‘It’s absolutely lovely,’ I replied.

‘These are your rooms now,’ she said. ‘They’ll always be here when you need them. I do hope you’ll use them often.’

‘As often as I can,’ I assured her. Then I got down to business. ‘What’s it like?’ I asked her as we seated ourselves on a well-cushioned divan.

‘Awkward,’ she replied. She laid one hand on her distended belly. ‘You have no idea of how often this gets in the way.’

‘Were you sick every morning? I’ve heard about that.’

‘Right at first, yes. It went away after a while, though. The backache didn’t come until later.’

‘Backache?’

‘I’m carrying quite a bit of extra weight, Pol,’ she pointed out, ‘and it’s in a very awkward place. About the best I can manage right now is a stately waddle, and even that puts a lot of pressure on my back. Sometimes it feels as if I’ve been this way forever.’

‘It’ll pass, dear.’

“That’s what Arell tells me. You remember her, don’t you?’

‘She was the lady who supervised all that dressmaking, wasn’t she?’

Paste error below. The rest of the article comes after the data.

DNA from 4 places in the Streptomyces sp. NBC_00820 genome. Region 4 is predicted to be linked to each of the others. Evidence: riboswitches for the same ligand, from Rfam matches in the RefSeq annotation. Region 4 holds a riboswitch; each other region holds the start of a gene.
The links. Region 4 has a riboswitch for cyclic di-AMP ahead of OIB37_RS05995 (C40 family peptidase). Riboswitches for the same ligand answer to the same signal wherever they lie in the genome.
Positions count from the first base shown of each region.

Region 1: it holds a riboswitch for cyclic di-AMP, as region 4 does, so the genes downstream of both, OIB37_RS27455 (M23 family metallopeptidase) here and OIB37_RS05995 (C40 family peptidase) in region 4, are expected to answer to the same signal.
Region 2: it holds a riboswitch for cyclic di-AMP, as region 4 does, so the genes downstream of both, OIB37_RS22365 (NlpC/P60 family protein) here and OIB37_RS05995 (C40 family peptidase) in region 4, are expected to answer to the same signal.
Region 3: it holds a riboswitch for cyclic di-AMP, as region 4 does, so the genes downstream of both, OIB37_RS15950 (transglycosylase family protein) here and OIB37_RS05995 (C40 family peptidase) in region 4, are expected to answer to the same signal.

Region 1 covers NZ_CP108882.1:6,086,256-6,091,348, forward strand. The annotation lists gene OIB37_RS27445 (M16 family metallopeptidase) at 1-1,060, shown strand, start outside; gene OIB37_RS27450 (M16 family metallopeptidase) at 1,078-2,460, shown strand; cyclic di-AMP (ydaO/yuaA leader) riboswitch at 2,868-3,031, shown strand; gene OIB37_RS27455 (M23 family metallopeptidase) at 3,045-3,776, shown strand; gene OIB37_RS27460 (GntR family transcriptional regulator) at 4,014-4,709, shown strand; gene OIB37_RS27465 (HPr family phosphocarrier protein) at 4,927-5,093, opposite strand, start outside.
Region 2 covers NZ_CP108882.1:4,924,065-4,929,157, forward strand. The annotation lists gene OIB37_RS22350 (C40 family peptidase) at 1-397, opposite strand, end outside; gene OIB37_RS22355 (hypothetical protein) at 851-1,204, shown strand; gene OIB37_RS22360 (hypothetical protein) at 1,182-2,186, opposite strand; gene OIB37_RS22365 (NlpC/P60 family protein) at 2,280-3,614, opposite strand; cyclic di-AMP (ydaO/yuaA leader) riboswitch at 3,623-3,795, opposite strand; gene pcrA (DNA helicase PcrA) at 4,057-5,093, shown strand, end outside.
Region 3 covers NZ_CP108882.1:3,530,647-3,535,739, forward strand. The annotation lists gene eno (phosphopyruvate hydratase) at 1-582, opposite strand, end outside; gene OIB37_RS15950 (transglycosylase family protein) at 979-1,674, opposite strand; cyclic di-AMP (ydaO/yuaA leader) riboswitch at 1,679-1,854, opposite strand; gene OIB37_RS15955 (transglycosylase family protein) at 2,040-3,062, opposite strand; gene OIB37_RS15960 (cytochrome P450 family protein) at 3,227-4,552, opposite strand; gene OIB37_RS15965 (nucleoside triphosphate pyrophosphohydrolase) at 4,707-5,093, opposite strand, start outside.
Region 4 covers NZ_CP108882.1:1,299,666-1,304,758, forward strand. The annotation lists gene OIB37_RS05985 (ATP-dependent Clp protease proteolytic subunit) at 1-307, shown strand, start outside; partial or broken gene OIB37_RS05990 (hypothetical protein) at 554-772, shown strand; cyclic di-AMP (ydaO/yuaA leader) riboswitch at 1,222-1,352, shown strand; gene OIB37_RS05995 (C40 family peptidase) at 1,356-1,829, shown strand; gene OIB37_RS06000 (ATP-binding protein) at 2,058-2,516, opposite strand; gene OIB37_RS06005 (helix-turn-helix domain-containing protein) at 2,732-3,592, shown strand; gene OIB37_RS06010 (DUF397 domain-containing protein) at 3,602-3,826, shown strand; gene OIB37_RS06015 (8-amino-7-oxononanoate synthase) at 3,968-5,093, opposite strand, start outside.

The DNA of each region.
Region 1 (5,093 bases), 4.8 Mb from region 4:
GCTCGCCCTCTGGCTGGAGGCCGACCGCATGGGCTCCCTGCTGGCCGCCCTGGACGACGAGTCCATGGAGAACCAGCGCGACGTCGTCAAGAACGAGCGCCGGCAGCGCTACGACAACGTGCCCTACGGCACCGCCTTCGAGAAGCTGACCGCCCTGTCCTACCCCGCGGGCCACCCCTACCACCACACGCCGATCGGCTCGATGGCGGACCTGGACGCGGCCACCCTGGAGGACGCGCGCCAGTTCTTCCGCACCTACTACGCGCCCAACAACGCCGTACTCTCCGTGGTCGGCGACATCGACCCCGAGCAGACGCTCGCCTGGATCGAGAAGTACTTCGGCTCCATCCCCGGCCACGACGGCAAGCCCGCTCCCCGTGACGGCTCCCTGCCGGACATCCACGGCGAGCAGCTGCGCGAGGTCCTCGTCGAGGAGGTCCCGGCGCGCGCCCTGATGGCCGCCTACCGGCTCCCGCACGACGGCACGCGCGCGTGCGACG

Beldaran nodded. ‘She’s also a very good midwife. She’s been telling me all about labor, and I’m not really looking forward to it.’

‘Are you sorry?’

‘About being pregnant? Of course not. I just wish it didn’t take so long, is all. What have you been doing?’

‘Getting educated. Father taught me how to read, and I’m reading my way through his library. You wouldn’t believe how much nonsense has accumulated over the years. I sometimes think the Tolnedrans and the Melcenes were running some kind of a race with absolute idiocy as the prize. Right now I’m reading “The Book of Torak”. The Master’s brother seems to have some problems.’

She shuddered. ‘How awful! How can you bear to read something like that?’

‘It’s not the sort of thing you’d choose for light entertainment. It’s written in old Angarak, and even the language is ugly. The notion of an insane God’s more than a little frightening.’

‘Insane?’

‘Totally. Mother says that he always has been.’

‘Does mother visit you often?’

‘Every day. Father tends to sleep late, so I go down to the Tree and spend that part of the day with mother. She’s teaching me, too, so I’m getting what you might call a well-rounded education.’

Beldaran sighed. ‘We’re getting further and further apart, aren’t we, Pol?’

‘It happens, Beldaran,’ I told her. ‘It’s called growing up.’

‘I don’t like it.’

‘Neither do I, but there’s not much we can do about it, is there?’

It was rainy and blustery the following morning, but I put on my cloak and went down into the city anyway. I wanted to have a talk with Arell. I found her dress shop in a little cul-de-sac not far from the harbor. It was a tiny, cluttered place littered with bolts of cloth, spools of lace, and twisted hanks of yarn.